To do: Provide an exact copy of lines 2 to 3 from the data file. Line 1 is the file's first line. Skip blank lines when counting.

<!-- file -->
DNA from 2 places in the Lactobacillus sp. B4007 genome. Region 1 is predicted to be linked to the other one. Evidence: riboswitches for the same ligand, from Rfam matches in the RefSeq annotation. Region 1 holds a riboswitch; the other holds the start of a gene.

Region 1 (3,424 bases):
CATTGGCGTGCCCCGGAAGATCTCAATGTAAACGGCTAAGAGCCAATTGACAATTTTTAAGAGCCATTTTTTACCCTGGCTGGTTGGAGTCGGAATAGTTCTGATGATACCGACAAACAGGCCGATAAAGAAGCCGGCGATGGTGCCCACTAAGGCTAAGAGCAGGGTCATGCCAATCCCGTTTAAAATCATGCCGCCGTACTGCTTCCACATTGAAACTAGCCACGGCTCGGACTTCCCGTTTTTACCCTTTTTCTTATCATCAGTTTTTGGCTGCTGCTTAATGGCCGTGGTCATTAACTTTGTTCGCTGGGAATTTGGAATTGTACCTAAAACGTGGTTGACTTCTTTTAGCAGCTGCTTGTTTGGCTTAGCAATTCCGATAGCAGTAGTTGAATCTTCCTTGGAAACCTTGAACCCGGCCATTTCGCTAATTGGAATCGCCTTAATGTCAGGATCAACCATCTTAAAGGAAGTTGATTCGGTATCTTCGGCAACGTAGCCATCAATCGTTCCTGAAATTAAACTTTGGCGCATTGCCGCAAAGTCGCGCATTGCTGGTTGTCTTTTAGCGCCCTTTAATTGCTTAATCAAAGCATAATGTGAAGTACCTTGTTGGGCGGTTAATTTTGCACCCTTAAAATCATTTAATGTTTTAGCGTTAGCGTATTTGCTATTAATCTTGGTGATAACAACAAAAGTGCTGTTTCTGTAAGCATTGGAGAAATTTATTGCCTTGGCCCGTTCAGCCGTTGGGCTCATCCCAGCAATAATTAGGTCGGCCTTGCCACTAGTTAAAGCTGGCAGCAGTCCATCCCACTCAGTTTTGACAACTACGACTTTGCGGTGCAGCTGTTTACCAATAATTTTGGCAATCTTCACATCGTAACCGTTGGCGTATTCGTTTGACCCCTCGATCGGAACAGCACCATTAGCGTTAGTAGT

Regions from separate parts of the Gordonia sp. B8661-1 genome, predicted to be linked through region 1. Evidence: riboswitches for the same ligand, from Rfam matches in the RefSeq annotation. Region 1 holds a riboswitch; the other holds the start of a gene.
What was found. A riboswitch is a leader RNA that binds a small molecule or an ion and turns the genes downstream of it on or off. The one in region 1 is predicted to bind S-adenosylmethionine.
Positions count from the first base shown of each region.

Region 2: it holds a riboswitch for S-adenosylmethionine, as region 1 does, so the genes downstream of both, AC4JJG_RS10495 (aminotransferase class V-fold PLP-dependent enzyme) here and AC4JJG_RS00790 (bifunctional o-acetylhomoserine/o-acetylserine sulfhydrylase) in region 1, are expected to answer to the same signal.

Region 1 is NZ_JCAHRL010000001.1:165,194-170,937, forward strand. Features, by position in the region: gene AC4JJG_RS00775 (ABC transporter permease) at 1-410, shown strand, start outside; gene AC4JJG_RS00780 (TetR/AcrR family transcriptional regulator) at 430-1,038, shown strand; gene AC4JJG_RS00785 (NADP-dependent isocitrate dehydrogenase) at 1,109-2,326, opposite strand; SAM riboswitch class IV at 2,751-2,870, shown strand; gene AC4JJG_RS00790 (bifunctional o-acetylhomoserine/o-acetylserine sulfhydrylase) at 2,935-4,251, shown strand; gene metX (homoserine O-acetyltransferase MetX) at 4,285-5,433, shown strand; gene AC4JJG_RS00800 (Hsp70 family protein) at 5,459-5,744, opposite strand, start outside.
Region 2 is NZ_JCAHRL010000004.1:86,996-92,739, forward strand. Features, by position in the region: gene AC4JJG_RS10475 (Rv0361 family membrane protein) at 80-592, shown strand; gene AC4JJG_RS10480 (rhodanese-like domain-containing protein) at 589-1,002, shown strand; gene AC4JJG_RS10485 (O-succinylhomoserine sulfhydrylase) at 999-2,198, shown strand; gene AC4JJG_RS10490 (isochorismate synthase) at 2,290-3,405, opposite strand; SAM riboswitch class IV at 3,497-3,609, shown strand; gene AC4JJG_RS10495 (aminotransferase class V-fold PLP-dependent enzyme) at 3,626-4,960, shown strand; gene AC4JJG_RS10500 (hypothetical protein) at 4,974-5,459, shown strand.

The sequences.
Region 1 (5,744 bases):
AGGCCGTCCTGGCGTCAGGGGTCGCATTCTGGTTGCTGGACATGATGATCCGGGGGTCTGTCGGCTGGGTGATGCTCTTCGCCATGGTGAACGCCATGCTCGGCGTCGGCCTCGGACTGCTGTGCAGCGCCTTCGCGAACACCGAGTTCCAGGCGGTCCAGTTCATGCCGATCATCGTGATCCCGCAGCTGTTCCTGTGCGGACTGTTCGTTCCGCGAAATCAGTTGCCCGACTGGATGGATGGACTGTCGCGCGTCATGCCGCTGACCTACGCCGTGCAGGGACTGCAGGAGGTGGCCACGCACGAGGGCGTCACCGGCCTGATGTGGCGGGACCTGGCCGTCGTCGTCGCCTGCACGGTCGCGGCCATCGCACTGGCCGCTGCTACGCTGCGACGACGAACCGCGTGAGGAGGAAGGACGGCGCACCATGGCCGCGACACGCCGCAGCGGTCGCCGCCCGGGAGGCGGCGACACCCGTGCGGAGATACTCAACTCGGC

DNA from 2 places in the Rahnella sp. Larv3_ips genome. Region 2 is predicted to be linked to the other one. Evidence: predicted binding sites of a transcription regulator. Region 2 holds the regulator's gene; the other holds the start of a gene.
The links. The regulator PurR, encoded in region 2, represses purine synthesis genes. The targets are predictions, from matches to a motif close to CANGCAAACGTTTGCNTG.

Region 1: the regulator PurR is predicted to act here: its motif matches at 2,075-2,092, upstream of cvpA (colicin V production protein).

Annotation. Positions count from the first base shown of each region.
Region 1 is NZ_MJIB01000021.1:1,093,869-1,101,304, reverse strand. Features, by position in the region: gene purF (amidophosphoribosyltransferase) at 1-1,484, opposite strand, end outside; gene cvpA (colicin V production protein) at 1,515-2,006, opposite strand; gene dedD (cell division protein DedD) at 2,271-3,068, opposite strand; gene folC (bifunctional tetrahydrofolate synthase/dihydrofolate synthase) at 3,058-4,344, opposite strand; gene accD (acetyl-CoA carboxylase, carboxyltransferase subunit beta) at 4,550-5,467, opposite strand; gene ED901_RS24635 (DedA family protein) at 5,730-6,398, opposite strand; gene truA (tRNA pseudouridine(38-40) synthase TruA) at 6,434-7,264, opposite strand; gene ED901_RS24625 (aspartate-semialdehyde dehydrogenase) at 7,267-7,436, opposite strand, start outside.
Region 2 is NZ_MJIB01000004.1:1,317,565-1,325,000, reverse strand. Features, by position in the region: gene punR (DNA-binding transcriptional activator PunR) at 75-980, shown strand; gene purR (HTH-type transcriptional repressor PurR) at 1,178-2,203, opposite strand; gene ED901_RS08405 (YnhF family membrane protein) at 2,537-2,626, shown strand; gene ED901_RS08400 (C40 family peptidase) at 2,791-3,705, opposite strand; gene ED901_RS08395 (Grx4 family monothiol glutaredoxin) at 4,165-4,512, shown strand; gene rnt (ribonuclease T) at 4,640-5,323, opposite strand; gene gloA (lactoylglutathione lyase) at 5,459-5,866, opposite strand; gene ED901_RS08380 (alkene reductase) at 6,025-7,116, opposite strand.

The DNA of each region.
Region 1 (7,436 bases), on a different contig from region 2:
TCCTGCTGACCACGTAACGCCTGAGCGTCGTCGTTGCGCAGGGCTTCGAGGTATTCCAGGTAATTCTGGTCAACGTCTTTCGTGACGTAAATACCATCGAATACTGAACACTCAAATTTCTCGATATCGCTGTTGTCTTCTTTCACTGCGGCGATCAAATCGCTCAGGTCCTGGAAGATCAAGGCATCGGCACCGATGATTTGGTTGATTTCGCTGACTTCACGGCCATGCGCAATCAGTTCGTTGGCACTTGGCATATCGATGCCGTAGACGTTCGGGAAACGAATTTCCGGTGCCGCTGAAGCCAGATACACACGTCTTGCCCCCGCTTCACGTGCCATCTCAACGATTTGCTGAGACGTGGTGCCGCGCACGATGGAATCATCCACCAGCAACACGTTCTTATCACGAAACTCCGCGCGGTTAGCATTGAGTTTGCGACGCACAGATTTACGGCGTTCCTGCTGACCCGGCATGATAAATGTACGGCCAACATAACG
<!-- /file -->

Region 1 (3,424 bases):
CATTGGCGTGCCCCGGAAGATCTCAATGTAAACGGCTAAGAGCCAATTGACAATTTTTAAGAGCCATTTTTTACCCTGGCTGGTTGGAGTCGGAATAGTTCTGATGATACCGACAAACAGGCCGATAAAGAAGCCGGCGATGGTGCCCACTAAGGCTAAGAGCAGGGTCATGCCAATCCCGTTTAAAATCATGCCGCCGTACTGCTTCCACATTGAAACTAGCCACGGCTCGGACTTCCCGTTTTTACCCTTTTTCTTATCATCAGTTTTTGGCTGCTGCTTAATGGCCGTGGTCATTAACTTTGTTCGCTGGGAATTTGGAATTGTACCTAAAACGTGGTTGACTTCTTTTAGCAGCTGCTTGTTTGGCTTAGCAATTCCGATAGCAGTAGTTGAATCTTCCTTGGAAACCTTGAACCCGGCCATTTCGCTAATTGGAATCGCCTTAATGTCAGGATCAACCATCTTAAAGGAAGTTGATTCGGTATCTTCGGCAACGTAGCCATCAATCGTTCCTGAAATTAAACTTTGGCGCATTGCCGCAAAGTCGCGCATTGCTGGTTGTCTTTTAGCGCCCTTTAATTGCTTAATCAAAGCATAATGTGAAGTACCTTGTTGGGCGGTTAATTTTGCACCCTTAAAATCATTTAATGTTTTAGCGTTAGCGTATTTGCTATTAATCTTGGTGATAACAACAAAAGTGCTGTTTCTGTAAGCATTGGAGAAATTTATTGCCTTGGCCCGTTCAGCCGTTGGGCTCATCCCAGCAATAATTAGGTCGGCCTTGCCACTAGTTAAAGCTGGCAGCAGTCCATCCCACTCAGTTTTGACAACTACGACTTTGCGGTGCAGCTGTTTACCAATAATTTTGGCAATCTTCACATCGTAACCGTTGGCGTATTCGTTTGACCCCTCGATCGGAACAGCACCATTAGCGTTAGTAGT